Academic journal article Journal of Mental Health Counseling

Tablets or Talk? A Critical Review of the Literature Comparing Antidepressants and Counseling for Treatment of Depression

Academic journal article Journal of Mental Health Counseling

Tablets or Talk? A Critical Review of the Literature Comparing Antidepressants and Counseling for Treatment of Depression

Article excerpt

Antidepressants are generally considered to be the standard treatment. for depression, despite a large body of research evidence documenting the equal or superior efficacy of counseling. This article provides a critical review of the literature comparing the efficacy antidepressants and counseling for adults with depression. Highlighted are several issues that must be considered when reviewing the literature, including methodological problems, the placebo effect, trauma and depression, comparative safety profiles, and the marketing of antidepressants. Implications for mental health counseling practice and research, including the suggestion that counseling alone should be the first treatment of choice for most persons with depression, are discussed.

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Depression affects 9.5% of the U.S. population 18 years and older (NIMH, 2008), and women suffer depression at twice the rate of men (Antonuccio, Danton, DeNetsky, Greenbert, & Gordon, 1999; Nemeroff et al., 2003; Stoppard, 1999). Worldwide depression rates have increased 1,000-fold since the emergence of selective serotonin reuptake inhibitor (SSRI) antidepressants 15 years ago (Currie, 2005), and the World Health Organization (WHO) has predicted that by 2020 depression will be the second leading source of global disability (WHO, 2007).

Most persons with depression are treated by primary care physicians (Olfson, Marcus, Druss, Elinson, Tanielian, & Pincus, 2002), and 87 to 89 percent of U.S. physician visits for depression result in antidepressant prescriptions (Olfson et al; Stafford, MacDonald, & Finkelstein, 2001). The number of antidepressant prescriptions in Canada has increased exponentially, from 3.2 million in 1981 to 14.5 million in 2000 (Hemels, Koren, & Einarson, 2002), and the percentage of persons treated for depression with antidepressants in the U.S. jumped from 37.3% in 1987 to 74.5% in 1997 (Olfson et al.). Just as women are diagnosed with depression at twice the rate of men, they are given antidepressants at twice the rate (Munoz, Hollon, McGrath, Rehm, & VandenBos, 1994). Canadian statistics show that one in five women in the province of British Columbia was taking one or more SSRIs between 2002 and 2003 (Currie, 2005).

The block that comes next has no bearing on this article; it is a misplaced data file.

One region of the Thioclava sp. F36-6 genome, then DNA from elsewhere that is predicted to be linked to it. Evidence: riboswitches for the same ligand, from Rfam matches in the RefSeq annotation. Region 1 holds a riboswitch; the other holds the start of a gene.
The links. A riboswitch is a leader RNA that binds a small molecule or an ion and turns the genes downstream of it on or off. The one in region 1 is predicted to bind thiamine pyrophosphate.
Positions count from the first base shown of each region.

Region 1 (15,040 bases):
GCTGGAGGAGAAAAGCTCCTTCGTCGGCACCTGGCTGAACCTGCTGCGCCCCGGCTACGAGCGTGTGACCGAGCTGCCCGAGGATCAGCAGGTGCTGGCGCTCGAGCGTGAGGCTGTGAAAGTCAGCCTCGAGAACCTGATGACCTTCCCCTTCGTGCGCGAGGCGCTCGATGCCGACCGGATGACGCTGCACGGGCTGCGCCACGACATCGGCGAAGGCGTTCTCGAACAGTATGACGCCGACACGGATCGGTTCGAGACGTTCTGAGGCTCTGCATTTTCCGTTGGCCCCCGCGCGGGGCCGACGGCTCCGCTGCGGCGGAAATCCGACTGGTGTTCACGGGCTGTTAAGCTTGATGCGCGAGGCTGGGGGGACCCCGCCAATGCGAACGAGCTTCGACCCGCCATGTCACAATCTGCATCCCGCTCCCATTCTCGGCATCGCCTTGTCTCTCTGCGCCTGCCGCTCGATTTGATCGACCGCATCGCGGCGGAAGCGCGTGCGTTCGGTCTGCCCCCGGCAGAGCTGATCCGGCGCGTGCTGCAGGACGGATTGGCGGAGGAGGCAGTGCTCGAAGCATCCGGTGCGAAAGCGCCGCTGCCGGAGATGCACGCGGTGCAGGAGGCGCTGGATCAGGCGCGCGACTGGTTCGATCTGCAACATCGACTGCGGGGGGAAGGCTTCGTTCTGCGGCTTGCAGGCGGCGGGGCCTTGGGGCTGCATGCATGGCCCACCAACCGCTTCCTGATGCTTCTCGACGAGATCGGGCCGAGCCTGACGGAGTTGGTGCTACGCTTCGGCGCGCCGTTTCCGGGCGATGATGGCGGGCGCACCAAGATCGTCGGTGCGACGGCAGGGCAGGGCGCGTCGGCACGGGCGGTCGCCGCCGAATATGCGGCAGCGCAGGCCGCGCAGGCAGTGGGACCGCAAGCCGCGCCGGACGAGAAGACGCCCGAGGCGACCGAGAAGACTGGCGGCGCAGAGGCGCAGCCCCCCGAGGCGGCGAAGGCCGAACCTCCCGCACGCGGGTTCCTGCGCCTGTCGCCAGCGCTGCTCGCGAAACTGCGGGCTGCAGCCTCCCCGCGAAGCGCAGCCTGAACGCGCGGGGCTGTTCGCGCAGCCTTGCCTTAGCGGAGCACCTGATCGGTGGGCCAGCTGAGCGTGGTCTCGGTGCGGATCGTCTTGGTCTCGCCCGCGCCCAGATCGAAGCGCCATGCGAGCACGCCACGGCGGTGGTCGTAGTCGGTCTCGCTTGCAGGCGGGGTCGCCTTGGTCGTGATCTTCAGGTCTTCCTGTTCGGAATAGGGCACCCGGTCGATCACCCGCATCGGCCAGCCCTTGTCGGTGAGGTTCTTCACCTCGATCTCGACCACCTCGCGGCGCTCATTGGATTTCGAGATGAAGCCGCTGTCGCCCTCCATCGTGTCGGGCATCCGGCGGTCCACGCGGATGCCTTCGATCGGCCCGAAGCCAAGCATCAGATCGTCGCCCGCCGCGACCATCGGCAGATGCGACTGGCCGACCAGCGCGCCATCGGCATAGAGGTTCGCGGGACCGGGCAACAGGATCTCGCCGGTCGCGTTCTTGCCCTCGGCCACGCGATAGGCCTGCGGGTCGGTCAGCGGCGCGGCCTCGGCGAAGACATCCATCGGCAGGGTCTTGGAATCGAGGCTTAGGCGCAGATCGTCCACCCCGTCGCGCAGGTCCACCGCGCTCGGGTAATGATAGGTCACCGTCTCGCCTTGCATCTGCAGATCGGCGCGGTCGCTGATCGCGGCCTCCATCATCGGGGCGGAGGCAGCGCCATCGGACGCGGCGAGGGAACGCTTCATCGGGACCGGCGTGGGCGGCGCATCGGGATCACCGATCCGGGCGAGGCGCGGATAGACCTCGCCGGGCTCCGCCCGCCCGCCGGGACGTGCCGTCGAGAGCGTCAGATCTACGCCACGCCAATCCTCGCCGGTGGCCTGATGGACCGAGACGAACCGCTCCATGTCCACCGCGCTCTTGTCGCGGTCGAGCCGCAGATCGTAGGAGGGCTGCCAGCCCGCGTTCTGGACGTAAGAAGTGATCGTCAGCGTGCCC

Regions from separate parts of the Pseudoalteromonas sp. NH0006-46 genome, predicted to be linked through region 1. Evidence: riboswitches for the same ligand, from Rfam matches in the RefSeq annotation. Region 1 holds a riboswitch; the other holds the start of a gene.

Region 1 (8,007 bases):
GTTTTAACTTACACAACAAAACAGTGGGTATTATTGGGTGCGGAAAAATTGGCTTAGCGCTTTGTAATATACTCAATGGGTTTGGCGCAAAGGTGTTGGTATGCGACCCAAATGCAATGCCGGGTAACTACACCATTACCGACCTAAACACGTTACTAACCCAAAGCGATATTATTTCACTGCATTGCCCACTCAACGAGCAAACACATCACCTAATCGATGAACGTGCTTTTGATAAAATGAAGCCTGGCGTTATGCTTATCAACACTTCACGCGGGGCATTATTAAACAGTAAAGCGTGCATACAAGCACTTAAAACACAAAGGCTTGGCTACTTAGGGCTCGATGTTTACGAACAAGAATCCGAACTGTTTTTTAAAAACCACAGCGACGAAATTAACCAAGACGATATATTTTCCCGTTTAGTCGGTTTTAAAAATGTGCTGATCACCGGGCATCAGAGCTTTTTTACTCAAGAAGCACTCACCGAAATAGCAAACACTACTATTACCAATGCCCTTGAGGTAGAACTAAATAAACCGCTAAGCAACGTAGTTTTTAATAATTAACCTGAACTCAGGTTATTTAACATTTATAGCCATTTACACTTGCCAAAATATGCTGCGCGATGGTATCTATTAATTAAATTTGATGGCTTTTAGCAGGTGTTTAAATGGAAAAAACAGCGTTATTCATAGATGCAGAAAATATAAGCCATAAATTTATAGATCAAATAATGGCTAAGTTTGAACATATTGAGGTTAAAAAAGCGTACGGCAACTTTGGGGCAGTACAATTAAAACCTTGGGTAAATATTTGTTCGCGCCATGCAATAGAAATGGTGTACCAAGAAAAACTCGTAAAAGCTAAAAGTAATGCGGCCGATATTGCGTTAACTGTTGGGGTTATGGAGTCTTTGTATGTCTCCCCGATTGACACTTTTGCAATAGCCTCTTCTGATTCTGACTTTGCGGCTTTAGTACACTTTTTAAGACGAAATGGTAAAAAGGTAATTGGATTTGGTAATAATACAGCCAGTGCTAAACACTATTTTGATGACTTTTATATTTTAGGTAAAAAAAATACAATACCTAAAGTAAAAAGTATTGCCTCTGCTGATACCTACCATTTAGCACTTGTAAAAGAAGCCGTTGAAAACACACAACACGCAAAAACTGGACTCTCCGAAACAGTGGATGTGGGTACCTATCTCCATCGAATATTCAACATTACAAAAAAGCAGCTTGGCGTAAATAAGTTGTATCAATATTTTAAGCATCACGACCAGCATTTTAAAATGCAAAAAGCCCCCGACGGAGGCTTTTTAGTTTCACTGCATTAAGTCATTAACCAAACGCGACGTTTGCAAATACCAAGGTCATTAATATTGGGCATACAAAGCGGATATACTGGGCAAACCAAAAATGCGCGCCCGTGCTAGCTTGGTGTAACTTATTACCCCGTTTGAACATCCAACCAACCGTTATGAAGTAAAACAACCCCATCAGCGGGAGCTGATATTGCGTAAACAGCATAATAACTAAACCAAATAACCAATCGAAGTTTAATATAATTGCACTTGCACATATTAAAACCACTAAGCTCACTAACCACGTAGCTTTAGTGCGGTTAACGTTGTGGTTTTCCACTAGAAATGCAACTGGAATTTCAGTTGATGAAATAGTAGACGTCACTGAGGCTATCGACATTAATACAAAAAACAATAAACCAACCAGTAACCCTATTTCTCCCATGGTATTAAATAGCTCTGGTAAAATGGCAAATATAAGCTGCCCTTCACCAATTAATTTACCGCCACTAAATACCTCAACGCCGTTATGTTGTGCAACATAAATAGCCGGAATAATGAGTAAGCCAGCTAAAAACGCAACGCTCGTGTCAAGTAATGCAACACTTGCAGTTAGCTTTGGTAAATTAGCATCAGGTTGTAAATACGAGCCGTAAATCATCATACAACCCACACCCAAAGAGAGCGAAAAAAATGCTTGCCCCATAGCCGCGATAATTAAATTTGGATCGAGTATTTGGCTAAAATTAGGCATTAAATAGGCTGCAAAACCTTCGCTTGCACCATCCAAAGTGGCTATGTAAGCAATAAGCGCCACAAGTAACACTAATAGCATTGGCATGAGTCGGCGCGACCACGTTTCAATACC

Given these statistics, counselors are likely to encounter clients (many of them women) who are taking antidepressants. Yet as Schaefer and Wong-Wylie (2008) found in their Canadian study, counselors vary considerably in their attitudes, practices, and training regarding antidepressants. Many bemoan the lack of clear guidelines on whether counseling alone, antidepressants alone, or a combination is optimal for treatment of depression. Furthermore, the literature comparing the effectiveness of antidepressants and counseling for depression is vast, complex, and often contradictory. And there is a paucity of concise and critical reviews of this literature, particularly from a counseling perspective.

Therefore, the purpose of this paper is to critique the literature on the comparable effectiveness of counseling and antidepressants for treating depression in adults. Given the 100+ research studies on this topic, this review is limited to systematic reviews and meta-analyses of studies published in the last 20 years (1987 onward). We also review issues that influence an understanding of the literature and conclude with recommendations for counseling practice.

THE COMPARABLE EFFECTIVENESS OF ANTIDEPRESSANTS AND COUNSELING

A review of the MEDLINE, CINAHL, PSYCHInfo, and Academic Search Complete databases yielded 21 systematic reviews and 12 meta-analyses of research studies published since 1987 on the comparative effectiveness of any form of antidepressants or counseling, each addressing anywhere from six to over a hundred studies. A number of general conclusions emerge from these systematic reviews and meta-analyses, depending on the nature of the studies (i. …

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